At its meeting scheduled for April 18, the Santa Monica Architectural Review Board is slated to review four proposals which would bring new housing and commercial uses to infill sites across the city.

View of 2600 Wilshire looking southeastKoning Eizenberg Architecture

The first, Beverly Hills-based Mark Leevan Investment Co., is planned for a corner lot at 2600 Wilshire Boulevard, where it would replace a former bank building now occupied by a New Balance store. Plans call for a new four-story building featuring 40 one-, two-, and three-bedroom apartments above 12,362 square feet of ground-floor commercial space and parking for 141 vehicles. Additionally, a smaller two-story structure would be built directly south of the site at 1215 26th Street creating an additional five apartments.

The project would be required to set aside five apartments as very low-income affordable housing.

Koning Eizenberg is designing 2600 Wilshire, which is largely unchanged from when first presented to the public in September 2023. Plans call for a steel frame on its exterior, complemented with composite wood infill panels on its upper floors and board-formed concrete panels below.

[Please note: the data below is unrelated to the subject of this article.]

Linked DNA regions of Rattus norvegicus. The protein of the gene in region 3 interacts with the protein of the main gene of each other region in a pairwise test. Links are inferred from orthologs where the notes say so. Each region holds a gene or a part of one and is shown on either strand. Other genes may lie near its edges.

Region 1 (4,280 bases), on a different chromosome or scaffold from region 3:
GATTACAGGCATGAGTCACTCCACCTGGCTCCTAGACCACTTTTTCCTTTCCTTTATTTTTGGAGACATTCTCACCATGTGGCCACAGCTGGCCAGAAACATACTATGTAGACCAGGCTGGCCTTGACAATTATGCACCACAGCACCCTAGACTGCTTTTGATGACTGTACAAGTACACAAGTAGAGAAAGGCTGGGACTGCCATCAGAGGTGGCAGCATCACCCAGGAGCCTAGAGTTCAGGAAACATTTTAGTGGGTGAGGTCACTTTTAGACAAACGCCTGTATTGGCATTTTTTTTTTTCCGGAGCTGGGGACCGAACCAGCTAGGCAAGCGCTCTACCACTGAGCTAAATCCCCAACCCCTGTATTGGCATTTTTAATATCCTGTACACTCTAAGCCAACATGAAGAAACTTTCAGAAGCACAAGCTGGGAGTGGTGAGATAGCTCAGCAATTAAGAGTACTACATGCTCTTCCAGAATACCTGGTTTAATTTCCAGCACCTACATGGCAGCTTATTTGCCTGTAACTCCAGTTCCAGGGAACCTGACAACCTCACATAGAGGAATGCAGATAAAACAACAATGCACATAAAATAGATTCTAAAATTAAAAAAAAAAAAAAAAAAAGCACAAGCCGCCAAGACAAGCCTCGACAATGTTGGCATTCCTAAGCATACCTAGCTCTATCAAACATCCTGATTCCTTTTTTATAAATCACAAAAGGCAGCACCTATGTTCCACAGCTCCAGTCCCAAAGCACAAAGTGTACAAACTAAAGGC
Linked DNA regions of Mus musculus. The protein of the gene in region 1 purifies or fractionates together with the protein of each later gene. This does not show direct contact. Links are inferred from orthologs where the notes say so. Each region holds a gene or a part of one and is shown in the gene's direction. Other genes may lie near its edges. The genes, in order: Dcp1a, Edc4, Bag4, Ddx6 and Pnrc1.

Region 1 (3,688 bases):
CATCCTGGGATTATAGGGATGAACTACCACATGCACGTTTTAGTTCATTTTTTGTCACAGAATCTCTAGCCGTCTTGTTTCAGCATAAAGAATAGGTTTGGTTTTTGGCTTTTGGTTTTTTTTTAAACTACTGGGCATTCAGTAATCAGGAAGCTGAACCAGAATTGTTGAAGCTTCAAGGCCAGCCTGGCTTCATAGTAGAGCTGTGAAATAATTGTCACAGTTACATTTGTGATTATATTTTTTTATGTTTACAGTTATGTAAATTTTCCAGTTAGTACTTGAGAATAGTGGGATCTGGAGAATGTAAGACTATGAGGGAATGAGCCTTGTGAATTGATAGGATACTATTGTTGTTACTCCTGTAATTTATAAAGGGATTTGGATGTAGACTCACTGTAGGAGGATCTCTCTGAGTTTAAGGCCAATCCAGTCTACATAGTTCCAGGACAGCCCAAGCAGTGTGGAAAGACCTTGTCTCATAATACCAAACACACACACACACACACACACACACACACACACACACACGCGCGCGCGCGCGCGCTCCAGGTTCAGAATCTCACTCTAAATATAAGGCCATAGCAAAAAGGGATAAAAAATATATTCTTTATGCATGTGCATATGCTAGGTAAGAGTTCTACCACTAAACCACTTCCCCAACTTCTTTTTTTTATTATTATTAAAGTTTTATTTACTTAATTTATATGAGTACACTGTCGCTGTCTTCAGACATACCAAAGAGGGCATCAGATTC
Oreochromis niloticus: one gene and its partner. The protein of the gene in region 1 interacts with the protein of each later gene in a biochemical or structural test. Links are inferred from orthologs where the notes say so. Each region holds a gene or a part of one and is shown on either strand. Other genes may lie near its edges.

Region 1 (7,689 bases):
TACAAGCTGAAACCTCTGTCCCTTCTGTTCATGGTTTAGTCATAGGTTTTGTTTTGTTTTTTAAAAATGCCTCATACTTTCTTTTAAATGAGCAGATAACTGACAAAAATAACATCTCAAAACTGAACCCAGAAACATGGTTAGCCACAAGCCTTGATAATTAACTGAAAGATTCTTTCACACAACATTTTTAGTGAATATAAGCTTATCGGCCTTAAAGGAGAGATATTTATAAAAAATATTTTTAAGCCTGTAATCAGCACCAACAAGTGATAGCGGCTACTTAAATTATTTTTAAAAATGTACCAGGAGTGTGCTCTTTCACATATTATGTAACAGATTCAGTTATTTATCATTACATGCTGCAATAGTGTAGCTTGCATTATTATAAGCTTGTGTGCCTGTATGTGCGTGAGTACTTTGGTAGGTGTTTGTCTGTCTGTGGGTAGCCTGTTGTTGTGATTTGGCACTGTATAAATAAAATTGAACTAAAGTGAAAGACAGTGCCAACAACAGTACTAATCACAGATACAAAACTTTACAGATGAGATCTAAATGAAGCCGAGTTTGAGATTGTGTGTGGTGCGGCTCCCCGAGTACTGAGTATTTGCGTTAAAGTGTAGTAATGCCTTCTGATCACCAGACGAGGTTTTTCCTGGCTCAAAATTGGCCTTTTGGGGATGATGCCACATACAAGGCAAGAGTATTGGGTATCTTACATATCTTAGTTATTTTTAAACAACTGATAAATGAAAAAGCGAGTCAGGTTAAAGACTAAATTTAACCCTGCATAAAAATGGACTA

The existing structure, a former Savings and Loan outpost designed by Millard Sheets, was previously nominated for and denied landmark status. A mosaic tile mural designed by Sheets, a signature element to all of his Savings and Loan locations, was removed from the building and relocated to Chapman University's Hilbert Museum of California Art in 2019.

A staff report recommends approval for the project design.

Aerial view of 1527 Lincoln looking southeastOfficeUntitled

A staff report also recommends approval for developer Cypress Equity Investments' (CEI) revised 1527 Lincoln Boulevard in Downtown Santa Monica.

The proposed eight-story building, which would rise just north of Colorado Avenue, would contain 210 studio, one-, two-, and three-bedroom apartments - including 21 affordable units - above 7,896 square feet of ground-floor commercial space and a three-level, 283-car subterranean parking garage.